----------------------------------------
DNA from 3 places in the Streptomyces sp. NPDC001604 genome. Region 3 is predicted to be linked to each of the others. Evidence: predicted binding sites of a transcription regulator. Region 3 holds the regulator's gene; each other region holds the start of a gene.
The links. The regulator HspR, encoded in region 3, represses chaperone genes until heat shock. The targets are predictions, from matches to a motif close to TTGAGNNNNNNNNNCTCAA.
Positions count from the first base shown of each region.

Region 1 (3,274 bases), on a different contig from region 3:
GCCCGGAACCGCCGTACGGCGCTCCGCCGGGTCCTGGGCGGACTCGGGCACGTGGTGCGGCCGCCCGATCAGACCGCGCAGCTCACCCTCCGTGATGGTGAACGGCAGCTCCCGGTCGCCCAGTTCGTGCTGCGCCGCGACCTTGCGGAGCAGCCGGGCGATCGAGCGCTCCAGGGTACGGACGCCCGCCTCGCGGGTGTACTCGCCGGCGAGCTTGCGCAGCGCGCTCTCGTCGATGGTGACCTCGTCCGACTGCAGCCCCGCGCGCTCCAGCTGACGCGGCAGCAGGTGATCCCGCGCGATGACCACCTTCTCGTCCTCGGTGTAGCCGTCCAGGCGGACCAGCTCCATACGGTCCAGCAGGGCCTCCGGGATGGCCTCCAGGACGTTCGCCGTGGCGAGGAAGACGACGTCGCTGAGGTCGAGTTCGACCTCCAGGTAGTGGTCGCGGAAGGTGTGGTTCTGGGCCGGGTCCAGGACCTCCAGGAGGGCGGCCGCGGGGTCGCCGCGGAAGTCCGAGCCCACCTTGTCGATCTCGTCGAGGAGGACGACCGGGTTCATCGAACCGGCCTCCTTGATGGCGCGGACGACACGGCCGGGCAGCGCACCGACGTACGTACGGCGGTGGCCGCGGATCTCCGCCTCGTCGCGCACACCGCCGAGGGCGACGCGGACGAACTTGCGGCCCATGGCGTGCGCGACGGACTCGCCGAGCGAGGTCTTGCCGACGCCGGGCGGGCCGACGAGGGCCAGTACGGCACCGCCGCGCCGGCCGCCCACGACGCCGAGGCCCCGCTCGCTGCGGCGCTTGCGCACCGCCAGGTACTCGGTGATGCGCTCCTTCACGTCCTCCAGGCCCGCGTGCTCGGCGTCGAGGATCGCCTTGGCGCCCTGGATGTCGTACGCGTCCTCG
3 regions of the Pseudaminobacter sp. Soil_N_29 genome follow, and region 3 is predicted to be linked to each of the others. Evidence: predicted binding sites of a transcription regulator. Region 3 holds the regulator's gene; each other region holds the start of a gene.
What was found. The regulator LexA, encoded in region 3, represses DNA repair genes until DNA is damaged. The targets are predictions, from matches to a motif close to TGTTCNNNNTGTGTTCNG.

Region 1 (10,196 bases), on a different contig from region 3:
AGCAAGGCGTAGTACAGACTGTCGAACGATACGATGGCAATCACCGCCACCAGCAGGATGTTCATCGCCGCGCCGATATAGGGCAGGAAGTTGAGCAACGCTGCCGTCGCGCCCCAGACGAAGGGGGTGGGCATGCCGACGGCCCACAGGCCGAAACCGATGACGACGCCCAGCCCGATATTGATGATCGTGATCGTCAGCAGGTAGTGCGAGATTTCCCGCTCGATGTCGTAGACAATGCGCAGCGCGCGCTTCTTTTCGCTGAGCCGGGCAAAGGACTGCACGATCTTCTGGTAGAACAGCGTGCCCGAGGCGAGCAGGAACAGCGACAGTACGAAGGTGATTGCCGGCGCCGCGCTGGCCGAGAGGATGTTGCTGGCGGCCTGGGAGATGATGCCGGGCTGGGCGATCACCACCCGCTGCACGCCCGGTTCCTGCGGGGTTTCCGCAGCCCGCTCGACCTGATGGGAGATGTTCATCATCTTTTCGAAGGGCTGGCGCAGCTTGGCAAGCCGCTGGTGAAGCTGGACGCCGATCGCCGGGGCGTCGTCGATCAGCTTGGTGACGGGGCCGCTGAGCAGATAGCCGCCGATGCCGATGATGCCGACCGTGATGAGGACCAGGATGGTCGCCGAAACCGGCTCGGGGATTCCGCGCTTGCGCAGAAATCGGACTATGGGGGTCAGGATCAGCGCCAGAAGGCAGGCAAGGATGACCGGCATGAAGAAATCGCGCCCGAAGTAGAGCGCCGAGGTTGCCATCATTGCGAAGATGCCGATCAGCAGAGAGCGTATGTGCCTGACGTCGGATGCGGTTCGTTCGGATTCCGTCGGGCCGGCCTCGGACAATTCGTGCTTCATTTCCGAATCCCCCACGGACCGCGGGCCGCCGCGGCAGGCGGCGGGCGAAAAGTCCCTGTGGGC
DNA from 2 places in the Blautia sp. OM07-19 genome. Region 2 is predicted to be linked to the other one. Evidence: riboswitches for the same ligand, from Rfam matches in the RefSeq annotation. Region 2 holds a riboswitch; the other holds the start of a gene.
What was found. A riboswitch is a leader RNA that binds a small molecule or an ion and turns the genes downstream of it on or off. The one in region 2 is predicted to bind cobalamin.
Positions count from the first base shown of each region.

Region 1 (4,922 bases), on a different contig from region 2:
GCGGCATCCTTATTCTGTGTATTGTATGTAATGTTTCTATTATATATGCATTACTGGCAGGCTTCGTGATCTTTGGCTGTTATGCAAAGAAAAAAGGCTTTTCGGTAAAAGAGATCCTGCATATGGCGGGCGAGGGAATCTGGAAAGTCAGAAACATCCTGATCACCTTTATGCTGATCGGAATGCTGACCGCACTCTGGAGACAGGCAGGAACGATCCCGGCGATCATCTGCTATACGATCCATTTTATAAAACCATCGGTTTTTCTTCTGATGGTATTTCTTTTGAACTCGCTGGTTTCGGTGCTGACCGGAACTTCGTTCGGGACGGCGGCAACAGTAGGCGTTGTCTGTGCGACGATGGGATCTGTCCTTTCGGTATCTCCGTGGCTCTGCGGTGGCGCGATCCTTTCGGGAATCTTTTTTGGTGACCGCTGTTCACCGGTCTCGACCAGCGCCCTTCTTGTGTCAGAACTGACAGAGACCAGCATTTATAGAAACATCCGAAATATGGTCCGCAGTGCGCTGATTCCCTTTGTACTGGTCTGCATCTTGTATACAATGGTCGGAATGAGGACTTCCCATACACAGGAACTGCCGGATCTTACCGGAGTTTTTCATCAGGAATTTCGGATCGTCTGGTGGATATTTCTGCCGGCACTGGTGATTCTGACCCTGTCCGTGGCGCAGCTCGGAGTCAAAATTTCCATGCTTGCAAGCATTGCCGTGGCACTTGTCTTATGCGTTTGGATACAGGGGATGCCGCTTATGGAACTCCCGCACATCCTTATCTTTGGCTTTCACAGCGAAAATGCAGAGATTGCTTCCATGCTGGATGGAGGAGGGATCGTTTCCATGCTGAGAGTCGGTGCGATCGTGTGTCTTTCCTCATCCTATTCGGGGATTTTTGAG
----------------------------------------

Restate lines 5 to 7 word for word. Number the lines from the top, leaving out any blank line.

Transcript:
GCCCGGAACCGCCGTACGGCGCTCCGCCGGGTCCTGGGCGGACTCGGGCACGTGGTGCGGCCGCCCGATCAGACCGCGCAGCTCACCCTCCGTGATGGTGAACGGCAGCTCCCGGTCGCCCAGTTCGTGCTGCGCCGCGACCTTGCGGAGCAGCCGGGCGATCGAGCGCTCCAGGGTACGGACGCCCGCCTCGCGGGTGTACTCGCCGGCGAGCTTGCGCAGCGCGCTCTCGTCGATGGTGACCTCGTCCGACTGCAGCCCCGCGCGCTCCAGCTGACGCGGCAGCAGGTGATCCCGCGCGATGACCACCTTCTCGTCCTCGGTGTAGCCGTCCAGGCGGACCAGCTCCATACGGTCCAGCAGGGCCTCCGGGATGGCCTCCAGGACGTTCGCCGTGGCGAGGAAGACGACGTCGCTGAGGTCGAGTTCGACCTCCAGGTAGTGGTCGCGGAAGGTGTGGTTCTGGGCCGGGTCCAGGACCTCCAGGAGGGCGGCCGCGGGGTCGCCGCGGAAGTCCGAGCCCACCTTGTCGATCTCGTCGAGGAGGACGACCGGGTTCATCGAACCGGCCTCCTTGATGGCGCGGACGACACGGCCGGGCAGCGCACCGACGTACGTACGGCGGTGGCCGCGGATCTCCGCCTCGTCGCGCACACCGCCGAGGGCGACGCGGACGAACTTGCGGCCCATGGCGTGCGCGACGGACTCGCCGAGCGAGGTCTTGCCGACGCCGGGCGGGCCGACGAGGGCCAGTACGGCACCGCCGCGCCGGCCGCCCACGACGCCGAGGCCCCGCTCGCTGCGGCGCTTGCGCACCGCCAGGTACTCGGTGATGCGCTCCTTCACGTCCTCCAGGCCCGCGTGCTCGGCGTCGAGGATCGCCTTGGCGCCCTGGATGTCGTACGCGTCCTCG
3 regions of the Pseudaminobacter sp. Soil_N_29 genome follow, and region 3 is predicted to be linked to each of the others. Evidence: predicted binding sites of a transcription regulator. Region 3 holds the regulator's gene; each other region holds the start of a gene.
What was found. The regulator LexA, encoded in region 3, represses DNA repair genes until DNA is damaged. The targets are predictions, from matches to a motif close to TGTTCNNNNTGTGTTCNG.